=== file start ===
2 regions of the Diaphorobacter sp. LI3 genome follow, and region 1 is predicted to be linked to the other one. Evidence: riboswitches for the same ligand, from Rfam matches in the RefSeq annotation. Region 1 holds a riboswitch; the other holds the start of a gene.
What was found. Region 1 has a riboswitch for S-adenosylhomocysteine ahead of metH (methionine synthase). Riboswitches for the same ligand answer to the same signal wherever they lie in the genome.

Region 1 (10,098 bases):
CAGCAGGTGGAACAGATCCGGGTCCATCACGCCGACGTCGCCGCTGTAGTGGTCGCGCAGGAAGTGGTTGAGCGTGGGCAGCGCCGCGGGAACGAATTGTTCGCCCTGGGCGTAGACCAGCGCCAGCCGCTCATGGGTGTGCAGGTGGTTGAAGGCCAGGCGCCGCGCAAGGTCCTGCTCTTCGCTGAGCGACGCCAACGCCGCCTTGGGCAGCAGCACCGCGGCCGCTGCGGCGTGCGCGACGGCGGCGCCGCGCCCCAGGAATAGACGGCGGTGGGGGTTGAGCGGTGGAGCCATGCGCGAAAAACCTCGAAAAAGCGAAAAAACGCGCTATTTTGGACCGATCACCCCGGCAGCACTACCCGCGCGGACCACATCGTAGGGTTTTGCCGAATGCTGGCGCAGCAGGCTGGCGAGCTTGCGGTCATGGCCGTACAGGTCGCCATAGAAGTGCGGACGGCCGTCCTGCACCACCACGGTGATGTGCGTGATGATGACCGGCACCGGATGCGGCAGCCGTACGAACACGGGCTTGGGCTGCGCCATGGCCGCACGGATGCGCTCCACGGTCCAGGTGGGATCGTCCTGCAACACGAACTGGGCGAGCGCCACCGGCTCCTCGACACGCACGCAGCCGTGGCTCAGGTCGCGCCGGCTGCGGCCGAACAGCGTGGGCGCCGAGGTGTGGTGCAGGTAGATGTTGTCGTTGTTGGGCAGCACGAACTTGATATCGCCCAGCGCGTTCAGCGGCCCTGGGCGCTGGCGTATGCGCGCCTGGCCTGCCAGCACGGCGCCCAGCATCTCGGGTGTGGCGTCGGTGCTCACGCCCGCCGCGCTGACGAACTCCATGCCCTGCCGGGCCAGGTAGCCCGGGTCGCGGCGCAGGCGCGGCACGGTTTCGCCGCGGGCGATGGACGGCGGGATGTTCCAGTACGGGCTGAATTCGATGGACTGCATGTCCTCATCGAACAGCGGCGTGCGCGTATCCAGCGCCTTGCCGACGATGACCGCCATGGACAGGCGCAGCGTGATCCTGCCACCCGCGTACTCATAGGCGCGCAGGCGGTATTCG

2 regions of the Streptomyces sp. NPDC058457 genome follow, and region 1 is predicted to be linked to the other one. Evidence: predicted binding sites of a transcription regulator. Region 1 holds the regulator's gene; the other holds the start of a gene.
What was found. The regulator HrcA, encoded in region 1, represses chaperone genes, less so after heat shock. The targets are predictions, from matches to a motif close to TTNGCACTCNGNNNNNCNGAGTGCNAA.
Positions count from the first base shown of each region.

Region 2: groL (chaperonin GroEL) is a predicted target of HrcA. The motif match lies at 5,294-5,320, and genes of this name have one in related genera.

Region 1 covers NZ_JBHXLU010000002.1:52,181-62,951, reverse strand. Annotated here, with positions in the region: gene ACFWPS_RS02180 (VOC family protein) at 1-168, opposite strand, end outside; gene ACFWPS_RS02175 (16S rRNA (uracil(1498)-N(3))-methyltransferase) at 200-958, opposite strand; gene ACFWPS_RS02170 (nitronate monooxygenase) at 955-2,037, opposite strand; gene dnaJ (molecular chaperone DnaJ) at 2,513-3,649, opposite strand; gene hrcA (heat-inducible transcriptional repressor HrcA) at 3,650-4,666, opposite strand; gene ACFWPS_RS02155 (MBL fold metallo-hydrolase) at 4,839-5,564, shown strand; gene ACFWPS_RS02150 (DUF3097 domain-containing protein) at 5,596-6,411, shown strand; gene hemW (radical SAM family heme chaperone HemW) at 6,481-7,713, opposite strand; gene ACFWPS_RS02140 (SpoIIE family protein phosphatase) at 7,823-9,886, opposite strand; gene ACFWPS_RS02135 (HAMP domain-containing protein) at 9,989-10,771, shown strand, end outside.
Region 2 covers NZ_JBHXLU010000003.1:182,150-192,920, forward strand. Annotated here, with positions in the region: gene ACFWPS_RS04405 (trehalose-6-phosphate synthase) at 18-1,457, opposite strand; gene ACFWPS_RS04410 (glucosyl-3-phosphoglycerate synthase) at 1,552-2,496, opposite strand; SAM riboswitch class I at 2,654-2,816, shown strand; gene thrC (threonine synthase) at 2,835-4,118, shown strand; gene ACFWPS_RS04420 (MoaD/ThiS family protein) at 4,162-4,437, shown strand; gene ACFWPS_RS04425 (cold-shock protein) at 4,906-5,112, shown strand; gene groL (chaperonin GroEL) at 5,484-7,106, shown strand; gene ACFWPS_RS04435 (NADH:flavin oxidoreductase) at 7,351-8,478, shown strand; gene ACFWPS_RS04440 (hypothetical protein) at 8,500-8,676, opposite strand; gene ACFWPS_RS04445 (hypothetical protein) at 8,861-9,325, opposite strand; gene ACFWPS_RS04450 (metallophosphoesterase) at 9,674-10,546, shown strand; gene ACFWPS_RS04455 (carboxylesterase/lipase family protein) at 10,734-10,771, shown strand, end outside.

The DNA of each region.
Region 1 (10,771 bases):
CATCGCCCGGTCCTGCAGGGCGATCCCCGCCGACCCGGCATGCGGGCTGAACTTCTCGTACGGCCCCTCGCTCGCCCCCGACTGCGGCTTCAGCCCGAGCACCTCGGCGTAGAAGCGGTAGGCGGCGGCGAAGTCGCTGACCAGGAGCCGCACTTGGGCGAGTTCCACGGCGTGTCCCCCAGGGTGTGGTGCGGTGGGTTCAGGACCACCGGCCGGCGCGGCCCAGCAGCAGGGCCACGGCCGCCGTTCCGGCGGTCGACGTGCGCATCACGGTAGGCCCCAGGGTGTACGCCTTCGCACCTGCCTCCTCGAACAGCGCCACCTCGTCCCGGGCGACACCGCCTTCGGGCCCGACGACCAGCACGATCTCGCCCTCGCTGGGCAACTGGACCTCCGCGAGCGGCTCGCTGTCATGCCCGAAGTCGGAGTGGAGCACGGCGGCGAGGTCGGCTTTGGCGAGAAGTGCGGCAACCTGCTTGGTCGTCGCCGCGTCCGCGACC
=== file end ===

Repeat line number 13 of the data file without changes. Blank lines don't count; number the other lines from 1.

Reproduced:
CATCGCCCGGTCCTGCAGGGCGATCCCCGCCGACCCGGCATGCGGGCTGAACTTCTCGTACGGCCCCTCGCTCGCCCCCGACTGCGGCTTCAGCCCGAGCACCTCGGCGTAGAAGCGGTAGGCGGCGGCGAAGTCGCTGACCAGGAGCCGCACTTGGGCGAGTTCCACGGCGTGTCCCCCAGGGTGTGGTGCGGTGGGTTCAGGACCACCGGCCGGCGCGGCCCAGCAGCAGGGCCACGGCCGCCGTTCCGGCGGTCGACGTGCGCATCACGGTAGGCCCCAGGGTGTACGCCTTCGCACCTGCCTCCTCGAACAGCGCCACCTCGTCCCGGGCGACACCGCCTTCGGGCCCGACGACCAGCACGATCTCGCCCTCGCTGGGCAACTGGACCTCCGCGAGCGGCTCGCTGTCATGCCCGAAGTCGGAGTGGAGCACGGCGGCGAGGTCGGCTTTGGCGAGAAGTGCGGCAACCTGCTTGGTCGTCGCCGCGTCCGCGACC